Collapse Into Now by R.E.M.
Considering that R.E.M. have recently entered their 30th year of existence, any attempt to contextualize in their 14-album back catalog their latest release, the ludicrously and unintentionally self-parodistically titled Collapse into Now, may prove desultory. Furthermore, given that expectations that the band will release another Murmur, Reckoning or Automatic for the People (or, depending on how one judges their career, another Document or Out of Time) are probably low, it's only natural for critics and even fans to assume, even before listening is initiated, that any long-running band's 15th studio album will prove just about as good as any other band's 15th studio album. However, it should be noted that The Rolling Stones' 16th studio album, Some Girls, is widely considered a masterpiece and one of the finest albums they ever released: so it's best to keep an open mind.
For side one opener "Discoverer," the group channel the many voices of their storied past to produce something familiar, if not formulaic, and one of the most exciting songs they've written in years. The song is also a refreshing reminder that Stipe, who has come to be regarded as something of a self-important figure, is not afraid to appear silly, stretching his gruff baritone into a higher register warble. "All the Best" and "That Someone Is You" (which references Al Pacino, as every R.E.M. must contain a lyric about an actor) find the group in an energized garage-rock mode, rocking harder than many listeners will have believed them capable: both are decent pastiches, though belong decidedly to the The Vines school of garage revivalism.
From its opening seconds, "Überlin" invokes the melody, production aesthetic, vocal rhythm and to a certain extent the lyrics of Automatic's "Drive," but if you ignore that, it's actually quite a pretty, if not beautiful, song: melancholy for its verse sequences, a bit more playful for its middle eight. "Oh My Heart," with its Celtic-sounding accordion arrangements, perhaps recalls The Pogues as well as another track from the aforementioned album, "Try Not to Breathe," but only vaguely. The first almost unredeemable track is the disappointingly formulaic, under-chewed bolus of "It Happened Today." Following this is the gentle, Cardigans-esque "Every Day Is Yours to Win" in which Stipe sings through a heavy filter: its zany chorus redeems the track slightly from its staid, repetitive to the point of headache-inducing verse sequences.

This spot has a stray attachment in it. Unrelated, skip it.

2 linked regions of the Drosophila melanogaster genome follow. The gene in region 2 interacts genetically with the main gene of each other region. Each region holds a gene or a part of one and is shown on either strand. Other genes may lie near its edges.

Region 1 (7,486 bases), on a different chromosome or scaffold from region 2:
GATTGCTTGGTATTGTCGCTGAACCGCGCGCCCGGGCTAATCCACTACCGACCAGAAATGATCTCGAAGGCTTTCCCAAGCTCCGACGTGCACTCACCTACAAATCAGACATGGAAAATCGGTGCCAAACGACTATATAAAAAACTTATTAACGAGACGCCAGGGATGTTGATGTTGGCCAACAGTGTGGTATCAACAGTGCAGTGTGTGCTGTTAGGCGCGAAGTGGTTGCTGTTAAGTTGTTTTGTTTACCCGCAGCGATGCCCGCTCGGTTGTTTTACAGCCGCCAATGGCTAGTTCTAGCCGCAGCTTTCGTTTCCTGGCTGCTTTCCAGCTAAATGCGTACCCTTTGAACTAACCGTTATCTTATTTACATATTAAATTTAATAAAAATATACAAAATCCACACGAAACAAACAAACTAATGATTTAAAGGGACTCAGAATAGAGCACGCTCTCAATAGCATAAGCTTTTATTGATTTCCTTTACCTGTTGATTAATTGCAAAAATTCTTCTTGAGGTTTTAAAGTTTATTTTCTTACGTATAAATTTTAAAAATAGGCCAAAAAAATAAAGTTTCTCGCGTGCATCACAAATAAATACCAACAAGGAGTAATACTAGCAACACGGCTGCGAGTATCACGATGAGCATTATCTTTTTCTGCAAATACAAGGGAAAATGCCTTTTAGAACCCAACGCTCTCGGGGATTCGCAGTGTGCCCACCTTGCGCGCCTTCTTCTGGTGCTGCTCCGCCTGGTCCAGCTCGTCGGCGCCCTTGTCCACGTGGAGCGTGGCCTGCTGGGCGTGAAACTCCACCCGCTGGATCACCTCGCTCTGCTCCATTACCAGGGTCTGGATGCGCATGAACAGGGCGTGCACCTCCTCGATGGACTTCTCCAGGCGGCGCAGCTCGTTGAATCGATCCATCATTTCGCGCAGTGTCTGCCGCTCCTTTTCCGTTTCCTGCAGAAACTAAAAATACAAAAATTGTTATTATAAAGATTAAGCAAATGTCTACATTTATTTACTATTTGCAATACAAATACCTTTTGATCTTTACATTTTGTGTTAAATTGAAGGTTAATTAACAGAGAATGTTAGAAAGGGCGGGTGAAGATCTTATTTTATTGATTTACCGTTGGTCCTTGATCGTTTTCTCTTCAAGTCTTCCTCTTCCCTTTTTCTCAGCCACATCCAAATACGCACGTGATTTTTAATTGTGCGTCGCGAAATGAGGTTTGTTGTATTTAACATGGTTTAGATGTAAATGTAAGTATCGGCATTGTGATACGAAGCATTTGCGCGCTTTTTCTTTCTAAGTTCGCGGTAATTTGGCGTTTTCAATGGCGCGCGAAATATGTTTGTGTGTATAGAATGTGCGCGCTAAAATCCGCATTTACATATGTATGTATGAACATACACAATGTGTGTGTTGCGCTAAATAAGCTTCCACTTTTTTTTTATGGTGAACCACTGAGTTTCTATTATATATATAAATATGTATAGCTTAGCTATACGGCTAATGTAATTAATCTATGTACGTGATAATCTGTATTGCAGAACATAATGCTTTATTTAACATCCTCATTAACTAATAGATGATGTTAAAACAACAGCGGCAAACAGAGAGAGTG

"Mine Smell Like Honey" recalls Bruce Springsteen's "No Surrender," but a cover of that song would have been preferable: the track, along with its neighbor, "Walk it Back," typifies a tendency on the part of the band and producer Jacknife Lee, present throughout the entire album, to consciously invoke the sounds of older records (including their own), though in this case they rely too heavily on the sheer novelty of creating a very eighties-sounding record: the track is far more blatantly a recapitulation of the group's past than any of the preceding six.
"Alligator_Aviator_Autopilot_Antimatter" features contributions from Patti Smith guitarist Lenny Kaye and (Patti Smith-esque) backing vocals and spoken word passages from Peaches, sounds a bit like musical theater-punk, is cute and little more. In another instance of hero worship comes the second song on this album to mention an actor from The Godfather, "Me, Marlon Brando, Marlon Brano and I" which is efficiently sentimental but covers no new territory for this or any band. The album's final, and longest, track, "Blue" features singing from the real Patti Smith as well as a long spoken word poem by Eddie Vedder: an easy track to hate, as rock-poet pretensions tend to gall, but at its worst still mildly amusing — though I find the band's reprise of the opening track a bit condescending and clearly an attempt to pass Collapse Into Now off as a concept album.